Target Creates Multiple Channels to Address Concerns
One of the things that Target did right was to create a number of ways that concerned customers could reach out to them – it’s debatable as to whether they did this in a timely-enough manner, and whether those channels were equipped to handle the sheer volume of consumer concern, which is a secondary issue we’ll look at.
- Target created a phone number specifically for customers to call in with concerns about the data breach.
- They created a subset of their website dedicated entirely to the issues surrounding the breach, including all of their official communications, answers to questions people might have, links to credit reporting agencies, messages from their CEO, and other related stories.
- They sent emails and paper mail to their Target Red cardholders and other customers.
- They shared information about the breach and their response on their Facebook page (beginning December 23rd) and on Twitter (beginning December 19th), Interestingly, neither their company page on LinkedIn or their Google+ account addresses the breach at all.
Lesson for Law Firms: Find out where your clients are and how they want to hear from you – do it now, when you’re not in crisis mode (this goes back to the importance of having a plan). Then, if and when something happens, you already know how to contact them and you’re not scrambling to keep up.
This piece of the puzzle is about managing the relationship, and helping to repair any damage for the future – you’re showing transparency to your clients and giving them multiple avenues to voice their concerns. Importantly, you want to make sure that the channels you’re using are the ones that your CLIENTS want you to use, and not the ones you’re most comfortable. I’d wager that in the majority of cases, you will need to pick up the phone and call your clients directly, or arrange face-to-face meetings to discuss the issues at hand, and how you propose to deal with them.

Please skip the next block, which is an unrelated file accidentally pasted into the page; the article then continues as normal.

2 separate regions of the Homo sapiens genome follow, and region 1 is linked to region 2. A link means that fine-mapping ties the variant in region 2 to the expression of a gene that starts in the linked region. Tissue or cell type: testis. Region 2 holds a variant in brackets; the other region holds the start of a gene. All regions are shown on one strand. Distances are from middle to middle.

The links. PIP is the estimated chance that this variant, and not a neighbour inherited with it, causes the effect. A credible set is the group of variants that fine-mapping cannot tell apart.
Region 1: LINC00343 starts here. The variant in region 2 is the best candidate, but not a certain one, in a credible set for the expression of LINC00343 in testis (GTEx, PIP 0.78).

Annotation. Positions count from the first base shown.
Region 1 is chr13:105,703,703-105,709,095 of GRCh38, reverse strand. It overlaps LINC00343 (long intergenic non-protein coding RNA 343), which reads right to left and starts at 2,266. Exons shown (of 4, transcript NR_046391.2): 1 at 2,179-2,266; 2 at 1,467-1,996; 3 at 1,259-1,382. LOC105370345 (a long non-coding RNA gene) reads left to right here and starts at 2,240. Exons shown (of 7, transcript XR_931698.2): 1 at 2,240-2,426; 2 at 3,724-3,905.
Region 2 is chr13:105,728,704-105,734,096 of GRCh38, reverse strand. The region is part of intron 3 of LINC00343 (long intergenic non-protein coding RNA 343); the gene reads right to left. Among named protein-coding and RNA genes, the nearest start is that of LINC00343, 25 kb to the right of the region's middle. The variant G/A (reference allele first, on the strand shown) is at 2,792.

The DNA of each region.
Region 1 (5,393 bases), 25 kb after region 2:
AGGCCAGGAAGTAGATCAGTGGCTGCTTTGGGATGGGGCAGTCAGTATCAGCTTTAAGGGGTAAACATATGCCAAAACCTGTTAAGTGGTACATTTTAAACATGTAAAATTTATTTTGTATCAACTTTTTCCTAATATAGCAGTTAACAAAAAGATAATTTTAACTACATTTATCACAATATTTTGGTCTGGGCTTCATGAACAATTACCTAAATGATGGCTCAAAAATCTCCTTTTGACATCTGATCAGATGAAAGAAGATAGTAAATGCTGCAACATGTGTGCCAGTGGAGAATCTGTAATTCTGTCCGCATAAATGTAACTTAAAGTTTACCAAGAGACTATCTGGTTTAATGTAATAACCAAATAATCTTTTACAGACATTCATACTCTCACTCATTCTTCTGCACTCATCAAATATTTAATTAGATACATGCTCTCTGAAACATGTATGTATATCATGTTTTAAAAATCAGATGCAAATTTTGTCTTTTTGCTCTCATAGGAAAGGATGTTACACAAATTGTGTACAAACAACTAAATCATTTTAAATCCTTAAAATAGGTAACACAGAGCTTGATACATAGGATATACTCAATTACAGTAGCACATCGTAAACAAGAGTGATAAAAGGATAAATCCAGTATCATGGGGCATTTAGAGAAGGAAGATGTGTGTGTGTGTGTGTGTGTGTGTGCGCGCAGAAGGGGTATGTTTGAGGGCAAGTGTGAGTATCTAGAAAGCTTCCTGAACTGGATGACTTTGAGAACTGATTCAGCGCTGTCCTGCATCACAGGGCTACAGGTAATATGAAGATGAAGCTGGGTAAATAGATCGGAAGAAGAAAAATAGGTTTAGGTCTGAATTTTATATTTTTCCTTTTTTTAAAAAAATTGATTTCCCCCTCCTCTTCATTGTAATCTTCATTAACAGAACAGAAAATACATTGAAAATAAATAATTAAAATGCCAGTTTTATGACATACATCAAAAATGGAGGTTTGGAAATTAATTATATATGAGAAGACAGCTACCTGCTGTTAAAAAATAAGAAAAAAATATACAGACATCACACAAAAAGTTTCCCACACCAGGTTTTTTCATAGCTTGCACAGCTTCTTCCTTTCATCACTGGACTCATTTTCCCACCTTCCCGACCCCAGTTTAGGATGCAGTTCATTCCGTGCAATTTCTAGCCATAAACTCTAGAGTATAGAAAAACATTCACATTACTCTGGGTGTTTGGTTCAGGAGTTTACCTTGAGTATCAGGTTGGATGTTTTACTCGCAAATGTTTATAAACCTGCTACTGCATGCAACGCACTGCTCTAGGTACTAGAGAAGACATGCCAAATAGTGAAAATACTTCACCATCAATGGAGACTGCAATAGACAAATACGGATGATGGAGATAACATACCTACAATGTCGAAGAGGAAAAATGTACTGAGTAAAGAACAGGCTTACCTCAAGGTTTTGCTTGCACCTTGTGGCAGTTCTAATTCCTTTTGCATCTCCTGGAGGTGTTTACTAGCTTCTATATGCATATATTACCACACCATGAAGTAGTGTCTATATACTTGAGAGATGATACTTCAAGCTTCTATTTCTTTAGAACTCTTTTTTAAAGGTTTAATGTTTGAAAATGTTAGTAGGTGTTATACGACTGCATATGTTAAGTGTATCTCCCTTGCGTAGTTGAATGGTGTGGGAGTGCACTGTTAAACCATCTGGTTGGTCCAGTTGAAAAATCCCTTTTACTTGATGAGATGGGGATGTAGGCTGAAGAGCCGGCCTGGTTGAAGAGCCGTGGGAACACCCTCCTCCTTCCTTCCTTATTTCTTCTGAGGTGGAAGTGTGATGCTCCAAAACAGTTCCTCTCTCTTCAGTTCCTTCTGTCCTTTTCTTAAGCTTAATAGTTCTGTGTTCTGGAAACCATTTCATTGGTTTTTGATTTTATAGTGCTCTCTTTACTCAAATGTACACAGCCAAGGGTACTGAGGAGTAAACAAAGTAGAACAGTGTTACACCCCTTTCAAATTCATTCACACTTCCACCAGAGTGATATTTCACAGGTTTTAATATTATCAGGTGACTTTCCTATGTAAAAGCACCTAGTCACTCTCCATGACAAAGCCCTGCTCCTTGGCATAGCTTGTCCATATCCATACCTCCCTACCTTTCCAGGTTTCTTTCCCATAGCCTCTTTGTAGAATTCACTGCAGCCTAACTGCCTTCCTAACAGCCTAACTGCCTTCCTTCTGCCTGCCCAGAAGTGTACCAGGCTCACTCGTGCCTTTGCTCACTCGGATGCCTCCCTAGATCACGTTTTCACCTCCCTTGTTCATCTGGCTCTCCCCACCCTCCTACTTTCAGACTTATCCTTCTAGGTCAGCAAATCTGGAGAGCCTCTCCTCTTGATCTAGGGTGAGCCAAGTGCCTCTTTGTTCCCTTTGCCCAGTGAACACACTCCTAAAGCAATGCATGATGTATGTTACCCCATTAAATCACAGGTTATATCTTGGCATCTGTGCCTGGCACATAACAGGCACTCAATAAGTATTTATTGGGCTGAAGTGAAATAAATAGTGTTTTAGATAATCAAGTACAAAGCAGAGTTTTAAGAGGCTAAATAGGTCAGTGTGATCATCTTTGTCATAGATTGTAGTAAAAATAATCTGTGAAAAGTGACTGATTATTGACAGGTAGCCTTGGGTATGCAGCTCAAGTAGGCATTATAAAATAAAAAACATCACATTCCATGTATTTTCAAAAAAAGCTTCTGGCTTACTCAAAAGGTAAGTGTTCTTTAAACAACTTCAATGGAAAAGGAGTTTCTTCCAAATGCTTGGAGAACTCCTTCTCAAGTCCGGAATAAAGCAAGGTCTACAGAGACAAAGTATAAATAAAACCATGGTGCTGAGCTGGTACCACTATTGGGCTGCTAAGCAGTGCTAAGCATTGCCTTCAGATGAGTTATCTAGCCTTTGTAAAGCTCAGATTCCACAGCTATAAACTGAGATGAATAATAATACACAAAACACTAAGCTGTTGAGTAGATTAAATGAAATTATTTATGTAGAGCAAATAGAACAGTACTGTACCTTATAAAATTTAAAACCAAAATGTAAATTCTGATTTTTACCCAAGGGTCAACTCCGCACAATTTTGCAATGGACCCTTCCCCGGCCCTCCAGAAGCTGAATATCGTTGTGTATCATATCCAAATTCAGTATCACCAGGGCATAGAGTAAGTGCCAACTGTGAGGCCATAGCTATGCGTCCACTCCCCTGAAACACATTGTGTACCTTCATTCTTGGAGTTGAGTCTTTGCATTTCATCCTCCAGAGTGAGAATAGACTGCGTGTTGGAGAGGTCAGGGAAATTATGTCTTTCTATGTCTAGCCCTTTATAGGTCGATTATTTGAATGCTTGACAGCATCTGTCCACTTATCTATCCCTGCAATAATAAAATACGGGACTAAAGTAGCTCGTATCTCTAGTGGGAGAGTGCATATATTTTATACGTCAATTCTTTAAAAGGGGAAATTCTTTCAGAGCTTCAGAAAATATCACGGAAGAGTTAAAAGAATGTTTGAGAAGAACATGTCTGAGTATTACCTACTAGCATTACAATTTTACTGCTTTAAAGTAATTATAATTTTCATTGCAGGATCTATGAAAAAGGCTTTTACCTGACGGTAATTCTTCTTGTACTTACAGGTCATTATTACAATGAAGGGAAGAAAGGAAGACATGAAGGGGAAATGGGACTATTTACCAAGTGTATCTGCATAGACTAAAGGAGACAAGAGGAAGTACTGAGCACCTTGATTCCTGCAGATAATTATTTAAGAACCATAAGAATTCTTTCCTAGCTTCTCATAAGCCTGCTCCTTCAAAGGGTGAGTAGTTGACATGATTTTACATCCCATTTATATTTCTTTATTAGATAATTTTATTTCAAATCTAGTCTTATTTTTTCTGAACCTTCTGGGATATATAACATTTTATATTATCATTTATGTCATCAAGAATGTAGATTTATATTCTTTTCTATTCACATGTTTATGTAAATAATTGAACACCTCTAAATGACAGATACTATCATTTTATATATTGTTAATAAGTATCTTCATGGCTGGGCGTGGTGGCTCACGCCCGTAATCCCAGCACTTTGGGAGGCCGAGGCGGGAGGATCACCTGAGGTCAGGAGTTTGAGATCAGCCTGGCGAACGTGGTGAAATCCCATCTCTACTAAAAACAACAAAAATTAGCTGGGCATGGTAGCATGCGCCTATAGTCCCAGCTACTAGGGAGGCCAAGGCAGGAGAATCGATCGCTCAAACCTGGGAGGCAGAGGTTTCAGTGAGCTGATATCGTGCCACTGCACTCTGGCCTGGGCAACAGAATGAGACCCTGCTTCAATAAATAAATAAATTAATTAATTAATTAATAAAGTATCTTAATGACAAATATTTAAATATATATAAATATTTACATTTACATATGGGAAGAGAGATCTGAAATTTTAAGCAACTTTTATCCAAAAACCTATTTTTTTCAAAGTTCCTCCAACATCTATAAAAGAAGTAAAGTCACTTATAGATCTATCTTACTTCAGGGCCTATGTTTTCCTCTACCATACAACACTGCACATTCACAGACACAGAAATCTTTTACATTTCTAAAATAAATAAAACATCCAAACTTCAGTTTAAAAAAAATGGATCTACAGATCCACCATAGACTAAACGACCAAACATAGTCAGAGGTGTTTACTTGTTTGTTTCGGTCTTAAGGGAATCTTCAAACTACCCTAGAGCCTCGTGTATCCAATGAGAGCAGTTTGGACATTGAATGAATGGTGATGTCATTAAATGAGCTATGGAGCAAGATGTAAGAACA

A good rule of thumb is to think about your reaction if you were on the other end of the situation – how would you want it to be handled? Would you want a phone call? A meeting? A press release? A general email? What would make you feel comfortable enough to keep doing business in the face of a problem? Then, do that.
It will depend on the medium where the issue occurs, too – for example, if someone tweets out something offensive (accidentally or on purpose), Twitter and other social media will be the best place to respond. If an internal breach happens with client information, while you may address it in some form on social media, your primary means of communication here should be direct with the client.
- Target’s phone number set up for breach concerns was quickly overwhelmed by the call volume, and they were left scrambling to expand their call centers dedicated to the issue.
- Delivery of messages was not consistent (I’ve received a number of emails and one letter, while my mom, another card holder, only received a letter this week, several weeks AFTER the breach).
- Many of the messages were delivered days after Target’s official announcement, which was still days after they initially learned of the breach.
Lesson for Law Firms: Basically, the lesson here is plan, plan, plan. It was clear that Target either didn’t have any crisis plan in place, or that their plan hadn’t accounted for the scope of the breach that happened.They were ill-equipped to deal with the numbers of calls and website hits they got, and were left trying to make sure that they had enough support, rather than focusing on the actual issues.
Staffing is an important part of any crisis communications plan – identify who is the spokesperson for the firm (if there needs to be a firmwide response to an issue, and not just from individual partners), who is responsible for dealing with calls and emails, and the timing that staff need to be there to deal with inquiries. Know in advance whether the firm will want to secure the services of a crisis communications firm, and have that relationship in place BEFORE an issue arises. The more processes are in place when everything is going well, the more dedication you can show to the challenge in question when something arises, instead of racing around to meet the basic needs of your clients.